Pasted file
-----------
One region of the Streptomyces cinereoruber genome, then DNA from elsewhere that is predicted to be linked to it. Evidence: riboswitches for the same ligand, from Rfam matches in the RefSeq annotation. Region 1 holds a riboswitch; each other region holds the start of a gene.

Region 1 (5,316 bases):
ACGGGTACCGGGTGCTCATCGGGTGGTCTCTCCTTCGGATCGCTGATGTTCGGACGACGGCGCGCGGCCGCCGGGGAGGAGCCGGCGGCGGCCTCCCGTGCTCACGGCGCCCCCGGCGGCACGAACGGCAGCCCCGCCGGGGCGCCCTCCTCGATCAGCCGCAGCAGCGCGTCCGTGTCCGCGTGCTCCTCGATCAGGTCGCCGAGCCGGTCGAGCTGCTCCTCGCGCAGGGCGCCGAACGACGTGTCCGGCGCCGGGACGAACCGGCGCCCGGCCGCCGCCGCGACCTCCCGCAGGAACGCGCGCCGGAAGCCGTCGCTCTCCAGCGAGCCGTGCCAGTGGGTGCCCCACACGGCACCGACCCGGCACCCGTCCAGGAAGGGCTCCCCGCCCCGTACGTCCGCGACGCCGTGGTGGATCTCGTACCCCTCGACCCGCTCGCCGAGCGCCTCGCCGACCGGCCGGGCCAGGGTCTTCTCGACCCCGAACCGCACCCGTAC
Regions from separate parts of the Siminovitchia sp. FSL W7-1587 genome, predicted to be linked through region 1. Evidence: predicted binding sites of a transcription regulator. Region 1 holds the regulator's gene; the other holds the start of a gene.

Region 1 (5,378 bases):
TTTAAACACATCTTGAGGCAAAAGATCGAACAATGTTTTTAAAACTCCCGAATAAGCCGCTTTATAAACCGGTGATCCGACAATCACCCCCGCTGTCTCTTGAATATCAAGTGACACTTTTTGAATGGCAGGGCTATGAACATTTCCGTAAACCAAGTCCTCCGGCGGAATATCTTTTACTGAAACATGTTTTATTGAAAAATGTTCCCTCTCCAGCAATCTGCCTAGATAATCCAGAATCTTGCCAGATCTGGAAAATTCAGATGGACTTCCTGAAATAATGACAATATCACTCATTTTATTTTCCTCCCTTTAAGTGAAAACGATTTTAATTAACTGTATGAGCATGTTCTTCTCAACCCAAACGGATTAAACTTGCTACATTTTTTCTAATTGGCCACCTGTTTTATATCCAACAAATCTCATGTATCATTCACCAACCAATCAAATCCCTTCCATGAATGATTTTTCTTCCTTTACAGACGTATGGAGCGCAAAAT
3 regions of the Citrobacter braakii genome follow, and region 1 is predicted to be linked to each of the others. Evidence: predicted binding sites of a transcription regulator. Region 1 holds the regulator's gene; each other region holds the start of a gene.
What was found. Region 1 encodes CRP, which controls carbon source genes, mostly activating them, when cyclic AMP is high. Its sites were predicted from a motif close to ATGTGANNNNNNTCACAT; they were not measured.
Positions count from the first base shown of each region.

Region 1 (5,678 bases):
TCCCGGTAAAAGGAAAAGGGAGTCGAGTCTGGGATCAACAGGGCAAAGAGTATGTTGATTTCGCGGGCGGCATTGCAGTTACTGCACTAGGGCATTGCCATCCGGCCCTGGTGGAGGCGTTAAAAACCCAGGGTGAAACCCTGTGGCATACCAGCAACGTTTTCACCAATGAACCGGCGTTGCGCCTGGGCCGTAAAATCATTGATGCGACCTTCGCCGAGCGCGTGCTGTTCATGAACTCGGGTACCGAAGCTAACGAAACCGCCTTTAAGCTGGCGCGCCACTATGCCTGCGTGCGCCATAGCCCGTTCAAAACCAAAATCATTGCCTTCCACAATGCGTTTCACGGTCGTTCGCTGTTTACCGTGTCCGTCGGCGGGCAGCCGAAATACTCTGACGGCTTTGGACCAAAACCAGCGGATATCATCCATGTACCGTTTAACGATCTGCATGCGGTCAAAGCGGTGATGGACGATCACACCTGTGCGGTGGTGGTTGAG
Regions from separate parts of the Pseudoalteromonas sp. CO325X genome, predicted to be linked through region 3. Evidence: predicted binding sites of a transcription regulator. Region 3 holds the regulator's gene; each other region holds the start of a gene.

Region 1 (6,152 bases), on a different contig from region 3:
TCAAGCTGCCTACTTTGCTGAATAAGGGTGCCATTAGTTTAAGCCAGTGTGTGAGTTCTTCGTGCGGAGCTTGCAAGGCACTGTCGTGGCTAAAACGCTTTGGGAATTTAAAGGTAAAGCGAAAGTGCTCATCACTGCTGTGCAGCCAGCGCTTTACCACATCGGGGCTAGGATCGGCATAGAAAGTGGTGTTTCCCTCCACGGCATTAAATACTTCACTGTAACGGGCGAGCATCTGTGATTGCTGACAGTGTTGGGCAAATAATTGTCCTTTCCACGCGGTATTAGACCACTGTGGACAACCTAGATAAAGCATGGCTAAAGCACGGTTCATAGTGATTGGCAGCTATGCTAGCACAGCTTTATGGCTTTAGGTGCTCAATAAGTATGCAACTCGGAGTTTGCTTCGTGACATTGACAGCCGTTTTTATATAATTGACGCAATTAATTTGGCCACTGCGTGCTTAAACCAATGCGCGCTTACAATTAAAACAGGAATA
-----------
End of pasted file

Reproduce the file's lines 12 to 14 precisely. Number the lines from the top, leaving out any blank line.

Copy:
Regions from separate parts of the Pseudoalteromonas sp. CO325X genome, predicted to be linked through region 3. Evidence: predicted binding sites of a transcription regulator. Region 3 holds the regulator's gene; each other region holds the start of a gene.

Region 1 (6,152 bases), on a different contig from region 3:
TCAAGCTGCCTACTTTGCTGAATAAGGGTGCCATTAGTTTAAGCCAGTGTGTGAGTTCTTCGTGCGGAGCTTGCAAGGCACTGTCGTGGCTAAAACGCTTTGGGAATTTAAAGGTAAAGCGAAAGTGCTCATCACTGCTGTGCAGCCAGCGCTTTACCACATCGGGGCTAGGATCGGCATAGAAAGTGGTGTTTCCCTCCACGGCATTAAATACTTCACTGTAACGGGCGAGCATCTGTGATTGCTGACAGTGTTGGGCAAATAATTGTCCTTTCCACGCGGTATTAGACCACTGTGGACAACCTAGATAAAGCATGGCTAAAGCACGGTTCATAGTGATTGGCAGCTATGCTAGCACAGCTTTATGGCTTTAGGTGCTCAATAAGTATGCAACTCGGAGTTTGCTTCGTGACATTGACAGCCGTTTTTATATAATTGACGCAATTAATTTGGCCACTGCGTGCTTAAACCAATGCGCGCTTACAATTAAAACAGGAATA